FORMER Bank of Zambia (BoZ) governor Dr Denny Kalyalya says his appointment as the External Co-chair for the World Bank IDA20 is a good demonstration that education is a great equaliser.
In an interview , Dr Kalyalya described his appointment as the highest point in his career.
“This marks the highest point in my career. Looking back from where I started as a small village boy in Majoni Village, Monze, to being a key player in the global financial system, it is unbelievable. This to me is a clear demonstration of the powers of God Almighty and reinforces my fervent belief in Him! To Him, nothing is truly impossible. It is my sincere hope and wish that my appointment will inspire many young people and a good demonstration that education is a great equaliser. It is critically important in attaining one’s dreams,” Dr Kalyalya said.
“[I’m] greatly honoured! I thank God Almighty for making this possible. I also thank the colleagues who nominated me and those who encouraged me to take on this enormous assignment. I wish to express my profound gratitude to the selection panel, IDA Deputies, the Borrower Representatives, the World Bank Group Senior Management, the IDA Team, and the IDA Board for their confidence in my abilities. This is a very humbling assignment given the enormity of the task ahead. The sheer number of people affected by IDA is quite sobering; an estimated 1.7 billion in total, 1.1 billion of whom are in Sub-Saharan Africa.”
When asked what his appointment meant for the country, Dr Kalyalya said it was an opportunity for better networking on developmental matters.
“The previous two independent co-chairs came from West Africa and this time the opportunity has been accorded to Southern Africa, and Zambia has been fortunate enough to get the slot. So, it is a great honor for the country. Flowing from this is also the opportunity for better networking on developmental matters. It is important to first provide the context. IDA is a cooperative in which nearly all the countries of the world have membership (currently 173 members). This, of course, includes Zambia. However, its main funding source comes from donor countries that have converged every three years since its inception in 1960, to fund or replenish the financing envelope of IDA. Each round of replenishment negotiations is given a number, and the upcoming round will be the 20th, hence IDA20. IDA20 will run for three years, from July 2022, after which a new round of funding will be negotiated,” explained Dr Kalyalya.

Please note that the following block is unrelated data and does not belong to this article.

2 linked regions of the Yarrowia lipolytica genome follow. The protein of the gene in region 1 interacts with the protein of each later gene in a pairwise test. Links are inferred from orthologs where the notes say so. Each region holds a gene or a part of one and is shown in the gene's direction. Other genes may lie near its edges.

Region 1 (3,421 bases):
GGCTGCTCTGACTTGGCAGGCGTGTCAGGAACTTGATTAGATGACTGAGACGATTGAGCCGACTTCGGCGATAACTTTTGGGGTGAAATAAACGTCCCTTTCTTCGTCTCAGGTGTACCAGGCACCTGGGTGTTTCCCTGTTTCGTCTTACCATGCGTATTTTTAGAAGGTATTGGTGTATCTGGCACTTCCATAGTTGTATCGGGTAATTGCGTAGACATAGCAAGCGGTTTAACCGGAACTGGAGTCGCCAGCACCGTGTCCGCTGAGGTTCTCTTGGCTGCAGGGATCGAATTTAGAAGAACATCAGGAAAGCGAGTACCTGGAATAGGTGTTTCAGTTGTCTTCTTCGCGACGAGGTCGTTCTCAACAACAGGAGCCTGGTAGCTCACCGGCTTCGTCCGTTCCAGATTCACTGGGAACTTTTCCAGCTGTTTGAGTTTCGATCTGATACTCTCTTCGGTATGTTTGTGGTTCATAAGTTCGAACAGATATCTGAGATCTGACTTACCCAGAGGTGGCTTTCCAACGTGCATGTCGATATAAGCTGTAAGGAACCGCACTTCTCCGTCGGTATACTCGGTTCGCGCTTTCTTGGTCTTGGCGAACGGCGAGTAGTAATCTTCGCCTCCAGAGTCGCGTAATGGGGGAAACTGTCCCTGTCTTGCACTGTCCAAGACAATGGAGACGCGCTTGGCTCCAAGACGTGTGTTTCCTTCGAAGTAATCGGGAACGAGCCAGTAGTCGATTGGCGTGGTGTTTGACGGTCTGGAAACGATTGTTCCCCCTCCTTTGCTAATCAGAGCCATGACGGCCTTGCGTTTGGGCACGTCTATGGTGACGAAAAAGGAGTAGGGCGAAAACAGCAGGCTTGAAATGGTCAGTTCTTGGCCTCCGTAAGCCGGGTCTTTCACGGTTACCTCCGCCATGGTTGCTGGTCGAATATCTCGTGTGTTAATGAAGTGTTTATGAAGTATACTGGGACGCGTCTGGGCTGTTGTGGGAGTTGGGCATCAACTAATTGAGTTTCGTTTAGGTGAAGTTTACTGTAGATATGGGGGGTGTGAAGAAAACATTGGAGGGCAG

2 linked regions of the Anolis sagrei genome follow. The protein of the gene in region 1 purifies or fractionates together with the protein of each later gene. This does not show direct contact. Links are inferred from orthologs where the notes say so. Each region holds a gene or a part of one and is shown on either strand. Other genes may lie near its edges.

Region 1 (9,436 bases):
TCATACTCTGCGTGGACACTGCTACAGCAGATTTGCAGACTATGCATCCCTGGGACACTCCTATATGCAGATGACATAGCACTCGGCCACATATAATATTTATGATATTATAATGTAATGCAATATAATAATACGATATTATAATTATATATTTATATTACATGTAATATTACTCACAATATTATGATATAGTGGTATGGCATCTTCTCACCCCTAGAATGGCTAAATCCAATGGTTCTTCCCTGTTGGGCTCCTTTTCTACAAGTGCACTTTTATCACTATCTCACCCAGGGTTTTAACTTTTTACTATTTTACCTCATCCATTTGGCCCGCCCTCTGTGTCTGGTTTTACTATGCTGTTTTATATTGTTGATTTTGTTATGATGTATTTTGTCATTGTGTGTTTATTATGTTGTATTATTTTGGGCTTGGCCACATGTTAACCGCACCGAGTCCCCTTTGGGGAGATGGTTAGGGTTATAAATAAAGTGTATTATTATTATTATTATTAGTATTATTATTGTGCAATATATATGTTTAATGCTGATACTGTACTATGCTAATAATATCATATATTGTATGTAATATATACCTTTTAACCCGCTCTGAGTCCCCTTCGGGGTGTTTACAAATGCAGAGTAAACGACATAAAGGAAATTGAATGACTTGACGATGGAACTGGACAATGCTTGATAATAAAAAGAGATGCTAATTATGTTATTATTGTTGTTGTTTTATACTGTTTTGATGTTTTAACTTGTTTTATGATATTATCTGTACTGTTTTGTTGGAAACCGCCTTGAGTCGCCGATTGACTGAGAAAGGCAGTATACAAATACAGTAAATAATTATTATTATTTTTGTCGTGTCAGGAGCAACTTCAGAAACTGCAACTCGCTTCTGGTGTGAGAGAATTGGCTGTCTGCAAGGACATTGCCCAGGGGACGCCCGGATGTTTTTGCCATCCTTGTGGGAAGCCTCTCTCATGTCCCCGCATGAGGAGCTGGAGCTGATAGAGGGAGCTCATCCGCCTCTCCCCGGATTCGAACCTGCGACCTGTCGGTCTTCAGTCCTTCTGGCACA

“In the negotiations there are three main stakeholder groups, the World Bank, which administers the Fund, the donor countries, the primary providers of the funds (through grants and highly concessional loans), and IDA borrowing countries that make the case for support. Prior to IDA18, meetings were convened and chaired by the World Bank, with limited participation of borrower countries in the discussions. However, more recently, there has been a push for greater representation and voice of borrower countries, who are taking on a larger role in supporting IDA through loan repayments and are also host to all the operations that are undertaken. Therefore, more seats have been provided for borrower countries, while meetings are now co- chaired by a World Bank senior executive and an independent co-chair from one of the borrowing countries.”
In August last year, President Edgar Lungu fired Dr Kalyalya and replaced him with Christopher Mvunga.